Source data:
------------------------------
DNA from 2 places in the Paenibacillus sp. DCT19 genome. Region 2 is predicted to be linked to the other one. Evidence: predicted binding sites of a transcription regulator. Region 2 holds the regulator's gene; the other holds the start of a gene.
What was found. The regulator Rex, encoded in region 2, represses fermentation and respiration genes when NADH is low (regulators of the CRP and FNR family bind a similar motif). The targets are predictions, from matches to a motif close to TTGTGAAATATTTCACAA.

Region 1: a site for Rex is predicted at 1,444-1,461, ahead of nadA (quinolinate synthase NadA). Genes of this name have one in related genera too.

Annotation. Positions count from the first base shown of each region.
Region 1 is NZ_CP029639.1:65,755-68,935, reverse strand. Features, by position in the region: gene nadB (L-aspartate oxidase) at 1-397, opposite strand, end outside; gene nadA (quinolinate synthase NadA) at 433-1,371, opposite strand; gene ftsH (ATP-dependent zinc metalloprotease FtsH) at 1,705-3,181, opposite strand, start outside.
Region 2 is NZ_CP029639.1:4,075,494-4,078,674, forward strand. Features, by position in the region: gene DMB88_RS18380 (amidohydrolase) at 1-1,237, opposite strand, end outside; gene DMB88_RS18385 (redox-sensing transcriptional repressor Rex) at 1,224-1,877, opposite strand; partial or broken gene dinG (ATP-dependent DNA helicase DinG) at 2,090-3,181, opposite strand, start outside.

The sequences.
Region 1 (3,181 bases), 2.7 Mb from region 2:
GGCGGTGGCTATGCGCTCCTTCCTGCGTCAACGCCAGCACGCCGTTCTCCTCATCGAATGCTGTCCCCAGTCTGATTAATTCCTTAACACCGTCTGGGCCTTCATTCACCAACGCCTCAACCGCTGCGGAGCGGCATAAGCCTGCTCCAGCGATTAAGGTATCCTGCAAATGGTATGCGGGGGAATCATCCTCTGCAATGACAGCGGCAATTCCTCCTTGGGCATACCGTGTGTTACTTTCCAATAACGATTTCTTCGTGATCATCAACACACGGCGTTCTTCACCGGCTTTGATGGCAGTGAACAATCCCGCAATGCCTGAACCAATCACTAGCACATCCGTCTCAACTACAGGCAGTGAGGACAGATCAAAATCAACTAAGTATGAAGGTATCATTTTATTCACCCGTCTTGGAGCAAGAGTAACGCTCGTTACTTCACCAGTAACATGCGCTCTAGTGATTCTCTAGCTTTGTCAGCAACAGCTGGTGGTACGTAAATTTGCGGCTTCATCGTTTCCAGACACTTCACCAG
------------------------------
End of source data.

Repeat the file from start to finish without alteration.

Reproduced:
DNA from 2 places in the Paenibacillus sp. DCT19 genome. Region 2 is predicted to be linked to the other one. Evidence: predicted binding sites of a transcription regulator. Region 2 holds the regulator's gene; the other holds the start of a gene.
What was found. The regulator Rex, encoded in region 2, represses fermentation and respiration genes when NADH is low (regulators of the CRP and FNR family bind a similar motif). The targets are predictions, from matches to a motif close to TTGTGAAATATTTCACAA.

Region 1: a site for Rex is predicted at 1,444-1,461, ahead of nadA (quinolinate synthase NadA). Genes of this name have one in related genera too.

Annotation. Positions count from the first base shown of each region.
Region 1 is NZ_CP029639.1:65,755-68,935, reverse strand. Features, by position in the region: gene nadB (L-aspartate oxidase) at 1-397, opposite strand, end outside; gene nadA (quinolinate synthase NadA) at 433-1,371, opposite strand; gene ftsH (ATP-dependent zinc metalloprotease FtsH) at 1,705-3,181, opposite strand, start outside.
Region 2 is NZ_CP029639.1:4,075,494-4,078,674, forward strand. Features, by position in the region: gene DMB88_RS18380 (amidohydrolase) at 1-1,237, opposite strand, end outside; gene DMB88_RS18385 (redox-sensing transcriptional repressor Rex) at 1,224-1,877, opposite strand; partial or broken gene dinG (ATP-dependent DNA helicase DinG) at 2,090-3,181, opposite strand, start outside.

The sequences.
Region 1 (3,181 bases), 2.7 Mb from region 2:
GGCGGTGGCTATGCGCTCCTTCCTGCGTCAACGCCAGCACGCCGTTCTCCTCATCGAATGCTGTCCCCAGTCTGATTAATTCCTTAACACCGTCTGGGCCTTCATTCACCAACGCCTCAACCGCTGCGGAGCGGCATAAGCCTGCTCCAGCGATTAAGGTATCCTGCAAATGGTATGCGGGGGAATCATCCTCTGCAATGACAGCGGCAATTCCTCCTTGGGCATACCGTGTGTTACTTTCCAATAACGATTTCTTCGTGATCATCAACACACGGCGTTCTTCACCGGCTTTGATGGCAGTGAACAATCCCGCAATGCCTGAACCAATCACTAGCACATCCGTCTCAACTACAGGCAGTGAGGACAGATCAAAATCAACTAAGTATGAAGGTATCATTTTATTCACCCGTCTTGGAGCAAGAGTAACGCTCGTTACTTCACCAGTAACATGCGCTCTAGTGATTCTCTAGCTTTGTCAGCAACAGCTGGTGGTACGTAAATTTGCGGCTTCATCGTTTCCAGACACTTCACCAG